Perler Beads in a nutshell

Perler Beads are small, evenly sized, cylindrical shaped, colored pieces of plastic. You take them and arrange them on reusable peg boards of various shapes and sizes to make different designs. Then you take the reusable ironing paper that comes with pert near every Perler Bead anything you buy (bead sets, pegboards, kits), place it over the design, and iron (in a circular motion) for 10-20 seconds; it helps me to hold the iron flat on the design for about 5 seconds before moving circular, or I wind up having to put my beads back where they belong on the pegboard because I’ve accidentally knocked some askew…. Peel the paper off, let the design cool (on or off the pegboard – for me, it depends on if I need to reuse the peg board immediately or not), then iron the other side for 10-20 seconds. Discovered today it IS important to peel the paper off right away and not let the design cool with the ironing paper on it; if you do that, the design doesn’t lay flat when finished. Why? I have no idea. So I re-ironed for about 5 seconds (enough to make it go flat), immediately peeled the paper off, and Viola! my angel wasn’t bendy anymore  when she cooled back down 🙂

I got most of my patterns from the Perler Bead website; they have lots of patterns you can choose from. Some, like the piano below, are 3-D which makes them freestanding.  Others are flat and can just be left laying around, or (more frequently, at least in our household) have magnets glued to the back. Note on magnets: even though I buy the little peel-and-stick magnet strips (18 per pack,  1/2 a strip is just the right size for the small board designs), the stick-em isn’t sticky enough. I still have to hot glue the magnets on. Also, the website says to use craft glue and shows a bottle of what looks suspiciously like Elmer’s, but I haven’t tried good ol’ school glue. I kinda like knowing that with my low-temp glue gun, I can use the design immediately 😉

BIG NOTE!!!! DO NOT, I repeat, DO NOT buy the Melty Bead brand found at Wallie-World on the Crayola aisle. I bought these first as we don’t have a local Hobby Lobby, Michael’s, or Joann’s (not that Wallie’s is all that local, either, but still…). The directions state (just like with Perler Beads) to iron for 10-20 seconds per side. But, the designs don’t stay stuck together unless you totally fuse the beads top AND bottom, no nice pretty little holes you can still see through, and it takes forever to iron. If I even come close to 30 seconds on the Perler Beads, they are totally fused together with no visible hole, and just about flat! We have ONE design I managed to salvage from the Melty Bead brand and it’s because I ironed it like crazy, at least 5 minutes on each side. It was Teddy’s first design – cute little fishies in a bowl – and I didn’t want to give up on it. So, just fair warning if you decide to try this fun and wonderful craft to NOT buy the Melty Bead brand!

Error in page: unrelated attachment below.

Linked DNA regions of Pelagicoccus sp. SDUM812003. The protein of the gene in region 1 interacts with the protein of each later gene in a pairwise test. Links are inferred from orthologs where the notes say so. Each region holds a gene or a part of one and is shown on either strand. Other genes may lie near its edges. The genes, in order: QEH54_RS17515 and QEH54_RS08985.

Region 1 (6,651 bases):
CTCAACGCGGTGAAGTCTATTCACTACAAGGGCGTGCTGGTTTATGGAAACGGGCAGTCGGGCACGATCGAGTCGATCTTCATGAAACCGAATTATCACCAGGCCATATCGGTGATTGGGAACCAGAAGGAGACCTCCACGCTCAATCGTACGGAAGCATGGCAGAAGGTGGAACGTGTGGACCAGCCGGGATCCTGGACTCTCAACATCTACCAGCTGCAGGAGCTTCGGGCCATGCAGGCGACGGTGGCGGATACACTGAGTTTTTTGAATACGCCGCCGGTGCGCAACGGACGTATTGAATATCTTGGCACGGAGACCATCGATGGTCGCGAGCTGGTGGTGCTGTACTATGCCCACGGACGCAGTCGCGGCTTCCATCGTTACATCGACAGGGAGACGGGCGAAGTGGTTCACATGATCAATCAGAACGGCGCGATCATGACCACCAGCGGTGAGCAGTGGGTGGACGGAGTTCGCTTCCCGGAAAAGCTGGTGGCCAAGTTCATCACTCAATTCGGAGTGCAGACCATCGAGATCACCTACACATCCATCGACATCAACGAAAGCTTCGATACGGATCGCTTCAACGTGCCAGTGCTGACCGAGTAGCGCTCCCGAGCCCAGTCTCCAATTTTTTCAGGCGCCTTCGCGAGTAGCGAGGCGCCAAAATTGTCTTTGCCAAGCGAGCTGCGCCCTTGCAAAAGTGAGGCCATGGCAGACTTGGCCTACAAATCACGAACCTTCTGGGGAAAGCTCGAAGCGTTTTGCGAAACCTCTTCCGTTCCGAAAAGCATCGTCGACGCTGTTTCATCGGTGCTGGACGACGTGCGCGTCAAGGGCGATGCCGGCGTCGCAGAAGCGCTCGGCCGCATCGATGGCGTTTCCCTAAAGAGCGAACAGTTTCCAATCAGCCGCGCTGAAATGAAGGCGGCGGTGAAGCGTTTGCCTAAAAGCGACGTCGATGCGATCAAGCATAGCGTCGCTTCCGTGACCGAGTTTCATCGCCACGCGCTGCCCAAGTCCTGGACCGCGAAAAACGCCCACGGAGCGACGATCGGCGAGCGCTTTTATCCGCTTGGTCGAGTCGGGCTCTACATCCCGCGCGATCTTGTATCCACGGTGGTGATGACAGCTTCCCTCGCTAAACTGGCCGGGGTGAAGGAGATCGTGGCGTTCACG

3-D Grand Piano

The piano pictured above is to be a gift (shhhh – hope she’s not reading this; doubt very seriously she is…) I’m going to use it as a Gift Tag on the package, but also include a note stating it can be left sitting out as a decoration or used as a Christmas Tree ornament.

Angel

The angel I created the pattern for myself 😀 It’s loosely based on the one offered at the above-mentioned website; it’s intended for a small square pegboard and the pattern is from the religious bead bucket. I started by just up-sizing it, and then really played around with it. I really like her. I’d love to order some of the gold beads they sell on the website and use those for her halo. The 3 pictures of the angel are the one on the pegboard before ironing to show the pattern, just after ironing, and then I held it up to the light so the translucent/glitter beads would show 😉 (I know, I’m such a girl!) I plan to make myself a garland of angels, large and small, in a variety of colors. And I did try to give her a face, but she actually looked kinda creepy with one; if I get more of the interlocking pegboards and up-size her some more, I might, but there’s just not enough room for a face yet, IMO.

“Liz”

“Liz” is what Teddy has decided to name the very colorful lizard. He received the “Swamp Things” pack as part of his birthday from his other grandparents – in addition to more beads, it included a lizard, frog, and turtle shaped peg board. The lizard (at least as shown just upon completion of ironing) is exactly as one of the patterns shows that came with the set. The additional 2 pics show where I made it 3-D by just making more feet (2 more sets) and hot-gluing them on to the original feet, plus 4 magnet pieces to the new feet bottom, and now she stands proudly off the ‘frig! (Mama’s refrigerator is shiny; that’s why you can see the flash in one pic and Liz’s reflection in the other.)

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